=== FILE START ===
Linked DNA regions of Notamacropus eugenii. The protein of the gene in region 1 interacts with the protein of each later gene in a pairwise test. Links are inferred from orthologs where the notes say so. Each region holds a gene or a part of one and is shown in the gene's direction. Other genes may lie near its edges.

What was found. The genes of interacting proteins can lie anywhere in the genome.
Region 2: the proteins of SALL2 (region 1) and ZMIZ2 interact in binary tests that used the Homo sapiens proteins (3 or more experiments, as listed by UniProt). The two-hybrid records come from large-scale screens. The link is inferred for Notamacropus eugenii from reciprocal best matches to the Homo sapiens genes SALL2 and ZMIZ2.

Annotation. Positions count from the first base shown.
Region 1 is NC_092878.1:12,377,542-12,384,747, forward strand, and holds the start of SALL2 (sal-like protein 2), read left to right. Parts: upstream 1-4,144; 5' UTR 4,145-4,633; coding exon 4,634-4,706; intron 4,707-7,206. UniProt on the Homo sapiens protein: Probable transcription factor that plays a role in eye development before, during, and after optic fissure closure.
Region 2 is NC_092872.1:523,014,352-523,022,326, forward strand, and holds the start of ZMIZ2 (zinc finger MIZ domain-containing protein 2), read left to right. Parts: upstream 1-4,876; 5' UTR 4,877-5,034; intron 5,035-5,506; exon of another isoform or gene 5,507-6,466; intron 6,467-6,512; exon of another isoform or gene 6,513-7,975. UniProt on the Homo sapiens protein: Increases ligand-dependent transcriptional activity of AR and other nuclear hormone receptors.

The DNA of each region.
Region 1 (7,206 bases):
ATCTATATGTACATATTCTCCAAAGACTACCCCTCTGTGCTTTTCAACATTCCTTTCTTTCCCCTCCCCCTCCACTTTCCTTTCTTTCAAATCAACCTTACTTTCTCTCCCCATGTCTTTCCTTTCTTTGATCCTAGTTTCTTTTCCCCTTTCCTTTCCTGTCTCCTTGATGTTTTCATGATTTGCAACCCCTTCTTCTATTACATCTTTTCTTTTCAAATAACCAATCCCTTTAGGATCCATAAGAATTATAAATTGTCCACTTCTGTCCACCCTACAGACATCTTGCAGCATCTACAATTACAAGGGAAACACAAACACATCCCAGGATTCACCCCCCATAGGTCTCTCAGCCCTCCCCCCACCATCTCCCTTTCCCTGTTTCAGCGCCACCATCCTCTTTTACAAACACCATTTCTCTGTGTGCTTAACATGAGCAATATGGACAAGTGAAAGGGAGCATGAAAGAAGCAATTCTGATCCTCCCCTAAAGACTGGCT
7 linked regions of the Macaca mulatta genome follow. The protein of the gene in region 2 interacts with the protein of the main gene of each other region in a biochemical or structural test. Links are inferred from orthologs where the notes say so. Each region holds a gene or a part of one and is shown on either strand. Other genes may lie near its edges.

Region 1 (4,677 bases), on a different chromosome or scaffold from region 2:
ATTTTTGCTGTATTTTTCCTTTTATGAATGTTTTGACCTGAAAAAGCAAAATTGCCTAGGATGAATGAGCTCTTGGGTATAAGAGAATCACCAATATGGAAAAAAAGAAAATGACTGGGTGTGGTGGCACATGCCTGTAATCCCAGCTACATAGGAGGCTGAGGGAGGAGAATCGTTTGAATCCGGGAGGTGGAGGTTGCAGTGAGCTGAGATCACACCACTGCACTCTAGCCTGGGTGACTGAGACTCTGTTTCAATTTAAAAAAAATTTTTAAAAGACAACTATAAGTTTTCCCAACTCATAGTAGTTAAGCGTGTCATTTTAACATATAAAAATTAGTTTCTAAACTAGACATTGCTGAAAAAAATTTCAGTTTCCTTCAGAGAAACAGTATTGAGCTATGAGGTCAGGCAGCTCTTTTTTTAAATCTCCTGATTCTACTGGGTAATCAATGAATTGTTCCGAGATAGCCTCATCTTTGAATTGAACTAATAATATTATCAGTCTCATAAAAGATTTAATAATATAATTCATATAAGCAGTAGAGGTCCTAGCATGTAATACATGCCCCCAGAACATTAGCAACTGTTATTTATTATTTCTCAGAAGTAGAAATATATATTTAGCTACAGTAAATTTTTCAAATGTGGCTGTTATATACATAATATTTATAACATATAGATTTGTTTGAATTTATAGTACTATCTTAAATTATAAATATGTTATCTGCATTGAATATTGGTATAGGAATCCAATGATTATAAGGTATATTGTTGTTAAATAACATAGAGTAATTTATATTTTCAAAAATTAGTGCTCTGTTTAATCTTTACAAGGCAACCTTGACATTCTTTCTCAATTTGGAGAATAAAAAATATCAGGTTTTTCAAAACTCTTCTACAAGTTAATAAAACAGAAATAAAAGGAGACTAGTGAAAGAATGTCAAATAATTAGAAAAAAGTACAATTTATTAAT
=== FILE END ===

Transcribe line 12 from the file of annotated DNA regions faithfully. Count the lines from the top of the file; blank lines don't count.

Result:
ATTTTTGCTGTATTTTTCCTTTTATGAATGTTTTGACCTGAAAAAGCAAAATTGCCTAGGATGAATGAGCTCTTGGGTATAAGAGAATCACCAATATGGAAAAAAAGAAAATGACTGGGTGTGGTGGCACATGCCTGTAATCCCAGCTACATAGGAGGCTGAGGGAGGAGAATCGTTTGAATCCGGGAGGTGGAGGTTGCAGTGAGCTGAGATCACACCACTGCACTCTAGCCTGGGTGACTGAGACTCTGTTTCAATTTAAAAAAAATTTTTAAAAGACAACTATAAGTTTTCCCAACTCATAGTAGTTAAGCGTGTCATTTTAACATATAAAAATTAGTTTCTAAACTAGACATTGCTGAAAAAAATTTCAGTTTCCTTCAGAGAAACAGTATTGAGCTATGAGGTCAGGCAGCTCTTTTTTTAAATCTCCTGATTCTACTGGGTAATCAATGAATTGTTCCGAGATAGCCTCATCTTTGAATTGAACTAATAATATTATCAGTCTCATAAAAGATTTAATAATATAATTCATATAAGCAGTAGAGGTCCTAGCATGTAATACATGCCCCCAGAACATTAGCAACTGTTATTTATTATTTCTCAGAAGTAGAAATATATATTTAGCTACAGTAAATTTTTCAAATGTGGCTGTTATATACATAATATTTATAACATATAGATTTGTTTGAATTTATAGTACTATCTTAAATTATAAATATGTTATCTGCATTGAATATTGGTATAGGAATCCAATGATTATAAGGTATATTGTTGTTAAATAACATAGAGTAATTTATATTTTCAAAAATTAGTGCTCTGTTTAATCTTTACAAGGCAACCTTGACATTCTTTCTCAATTTGGAGAATAAAAAATATCAGGTTTTTCAAAACTCTTCTACAAGTTAATAAAACAGAAATAAAAGGAGACTAGTGAAAGAATGTCAAATAATTAGAAAAAAGTACAATTTATTAAT